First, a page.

Google Glass is part of the new mediated reality movement. Wikipedia describes mediated reality as a view of reality modified by a computer. It is often called augmented reality because it enhances one’s view. But the enhancement can actually be a reduction in the world being perceived. This is in contrast to virtual reality which replaces the real world with a simulated one.
A couple of years ago researchers at the University of Tokyo created software that could be used with the Google Glass or any of the new head mounted devices that changes the appearance of the world in front of you. An Oreo cookie can be magnified to 1.5 times its size so that the person wearing the glasses feels like he is eating a giant-sized Oreo.
Experiments at the Hirose-Tanikawa Laboratory at the University of Tokyo conducted just such an experiment. Team member, Takuji Narumi said, “This technology can stimulate a feeling of having eaten enough visually. We’ve found that when food looks bigger, you feel full right away, but when it looks small, you don’t feel full even if you eat a lot.”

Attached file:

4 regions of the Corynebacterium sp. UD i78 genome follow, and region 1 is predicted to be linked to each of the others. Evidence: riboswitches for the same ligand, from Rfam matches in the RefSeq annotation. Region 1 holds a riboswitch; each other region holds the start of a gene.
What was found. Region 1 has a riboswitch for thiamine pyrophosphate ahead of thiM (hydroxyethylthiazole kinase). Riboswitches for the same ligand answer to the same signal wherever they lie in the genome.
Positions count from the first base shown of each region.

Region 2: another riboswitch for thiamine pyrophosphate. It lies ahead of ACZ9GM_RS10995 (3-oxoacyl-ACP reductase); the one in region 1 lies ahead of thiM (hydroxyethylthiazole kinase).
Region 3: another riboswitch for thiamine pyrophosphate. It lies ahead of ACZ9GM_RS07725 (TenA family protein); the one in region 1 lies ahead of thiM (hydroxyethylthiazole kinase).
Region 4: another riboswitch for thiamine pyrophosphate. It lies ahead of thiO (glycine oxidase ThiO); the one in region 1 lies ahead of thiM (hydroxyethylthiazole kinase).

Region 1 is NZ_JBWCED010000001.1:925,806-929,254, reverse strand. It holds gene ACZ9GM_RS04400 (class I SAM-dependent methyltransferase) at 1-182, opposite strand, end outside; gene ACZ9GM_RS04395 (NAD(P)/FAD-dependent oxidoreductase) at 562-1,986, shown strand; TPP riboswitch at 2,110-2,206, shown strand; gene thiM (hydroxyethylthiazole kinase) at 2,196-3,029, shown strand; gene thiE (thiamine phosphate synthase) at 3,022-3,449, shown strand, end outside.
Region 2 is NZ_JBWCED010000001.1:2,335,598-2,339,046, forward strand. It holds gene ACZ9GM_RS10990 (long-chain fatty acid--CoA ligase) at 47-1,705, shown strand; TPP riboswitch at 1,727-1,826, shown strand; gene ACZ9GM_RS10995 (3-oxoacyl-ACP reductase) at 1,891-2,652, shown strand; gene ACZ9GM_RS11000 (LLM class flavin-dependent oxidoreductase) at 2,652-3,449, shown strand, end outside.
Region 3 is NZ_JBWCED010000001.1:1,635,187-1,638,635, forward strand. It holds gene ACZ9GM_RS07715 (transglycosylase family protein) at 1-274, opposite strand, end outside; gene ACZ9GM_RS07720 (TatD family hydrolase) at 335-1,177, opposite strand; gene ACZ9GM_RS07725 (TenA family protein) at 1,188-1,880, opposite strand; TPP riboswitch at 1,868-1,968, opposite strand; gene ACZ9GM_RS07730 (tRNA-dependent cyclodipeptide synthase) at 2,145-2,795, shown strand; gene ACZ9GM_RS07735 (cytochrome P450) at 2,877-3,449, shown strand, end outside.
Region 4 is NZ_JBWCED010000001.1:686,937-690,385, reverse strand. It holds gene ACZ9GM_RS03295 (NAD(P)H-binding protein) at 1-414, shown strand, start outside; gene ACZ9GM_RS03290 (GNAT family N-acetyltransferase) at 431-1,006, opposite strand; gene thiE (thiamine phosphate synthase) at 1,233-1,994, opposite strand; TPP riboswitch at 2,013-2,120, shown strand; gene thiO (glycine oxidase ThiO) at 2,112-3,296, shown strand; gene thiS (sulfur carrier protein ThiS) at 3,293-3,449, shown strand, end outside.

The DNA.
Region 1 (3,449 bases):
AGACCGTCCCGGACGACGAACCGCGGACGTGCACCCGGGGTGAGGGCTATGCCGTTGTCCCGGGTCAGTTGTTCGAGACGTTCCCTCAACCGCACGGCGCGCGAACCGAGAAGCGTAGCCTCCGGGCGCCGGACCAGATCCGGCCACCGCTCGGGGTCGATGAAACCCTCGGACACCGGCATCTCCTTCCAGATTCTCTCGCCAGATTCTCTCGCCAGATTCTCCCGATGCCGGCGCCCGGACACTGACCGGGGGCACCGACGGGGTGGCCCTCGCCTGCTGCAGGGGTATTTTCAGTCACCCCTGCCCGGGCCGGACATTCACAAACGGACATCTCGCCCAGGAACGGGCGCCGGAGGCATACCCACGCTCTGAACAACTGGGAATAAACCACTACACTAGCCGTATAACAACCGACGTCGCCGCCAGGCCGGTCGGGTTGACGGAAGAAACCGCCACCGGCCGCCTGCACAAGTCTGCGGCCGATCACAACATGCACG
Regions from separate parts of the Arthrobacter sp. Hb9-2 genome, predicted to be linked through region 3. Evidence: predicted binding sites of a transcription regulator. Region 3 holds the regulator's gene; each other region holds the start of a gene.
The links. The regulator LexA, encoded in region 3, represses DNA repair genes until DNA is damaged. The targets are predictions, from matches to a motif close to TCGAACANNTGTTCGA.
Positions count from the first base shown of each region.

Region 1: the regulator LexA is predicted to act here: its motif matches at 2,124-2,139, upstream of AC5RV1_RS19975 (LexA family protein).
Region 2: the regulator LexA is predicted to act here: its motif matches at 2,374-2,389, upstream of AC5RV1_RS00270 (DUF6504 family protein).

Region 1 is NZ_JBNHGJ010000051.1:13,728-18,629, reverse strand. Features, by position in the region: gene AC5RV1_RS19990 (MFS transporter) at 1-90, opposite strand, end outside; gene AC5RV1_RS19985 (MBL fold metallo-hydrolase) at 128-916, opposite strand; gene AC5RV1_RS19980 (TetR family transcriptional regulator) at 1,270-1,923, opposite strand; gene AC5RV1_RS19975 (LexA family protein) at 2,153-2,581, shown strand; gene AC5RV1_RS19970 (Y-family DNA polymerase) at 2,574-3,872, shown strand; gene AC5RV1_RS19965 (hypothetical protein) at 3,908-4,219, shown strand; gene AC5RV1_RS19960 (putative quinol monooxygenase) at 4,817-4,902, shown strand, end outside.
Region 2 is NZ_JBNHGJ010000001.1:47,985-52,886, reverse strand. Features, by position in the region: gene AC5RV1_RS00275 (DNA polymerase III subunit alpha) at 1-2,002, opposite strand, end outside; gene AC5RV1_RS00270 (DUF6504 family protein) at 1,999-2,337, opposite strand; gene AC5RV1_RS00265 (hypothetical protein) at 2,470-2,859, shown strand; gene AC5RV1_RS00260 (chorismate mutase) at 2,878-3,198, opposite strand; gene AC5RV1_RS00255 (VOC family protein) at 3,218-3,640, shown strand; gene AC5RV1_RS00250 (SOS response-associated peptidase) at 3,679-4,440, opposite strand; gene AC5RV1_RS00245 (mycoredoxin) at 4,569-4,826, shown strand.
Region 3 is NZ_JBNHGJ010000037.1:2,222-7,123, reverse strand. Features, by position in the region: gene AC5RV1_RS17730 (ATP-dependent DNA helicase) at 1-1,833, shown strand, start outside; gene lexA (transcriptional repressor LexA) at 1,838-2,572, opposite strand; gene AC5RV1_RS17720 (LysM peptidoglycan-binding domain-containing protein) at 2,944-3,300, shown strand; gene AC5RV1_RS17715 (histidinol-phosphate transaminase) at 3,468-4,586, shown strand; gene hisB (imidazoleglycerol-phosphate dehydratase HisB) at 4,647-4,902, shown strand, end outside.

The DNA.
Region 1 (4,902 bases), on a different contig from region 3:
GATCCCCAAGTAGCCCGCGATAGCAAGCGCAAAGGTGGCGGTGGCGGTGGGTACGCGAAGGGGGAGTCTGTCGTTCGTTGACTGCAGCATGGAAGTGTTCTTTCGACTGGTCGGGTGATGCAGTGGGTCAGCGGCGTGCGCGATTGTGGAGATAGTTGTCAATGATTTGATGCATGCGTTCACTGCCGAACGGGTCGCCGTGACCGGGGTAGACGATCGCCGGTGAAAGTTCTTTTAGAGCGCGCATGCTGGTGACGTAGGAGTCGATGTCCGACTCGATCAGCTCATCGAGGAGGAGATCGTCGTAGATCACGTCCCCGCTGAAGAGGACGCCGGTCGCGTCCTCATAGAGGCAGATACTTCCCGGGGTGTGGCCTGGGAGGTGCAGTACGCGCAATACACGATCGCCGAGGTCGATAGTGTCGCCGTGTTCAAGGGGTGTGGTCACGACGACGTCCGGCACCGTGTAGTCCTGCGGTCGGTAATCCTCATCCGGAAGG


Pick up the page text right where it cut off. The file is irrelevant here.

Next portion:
Subjects tested with glasses magnifying Oreos by 50 percent actually ate 10 percent less than their counterparts who did not have their reality augmented.
Conversely, when the glasses provided a reduced cookie image, the wearers ate more.
The You Tube video is from the actual study which was done in 2012. The subjects are not wearing Google Glass.
I think the most important lesson I learned in weight loss was the importance of portion control. This augmentation of reality seems to use that principle in that they are magnifying the portion visually which appears to convince the brain that you are consuming a larger amount of the treat than is actually the case. With 66 percent of us overweight and at least 33 pct outright obese, this kind of augmentation might have practical applications.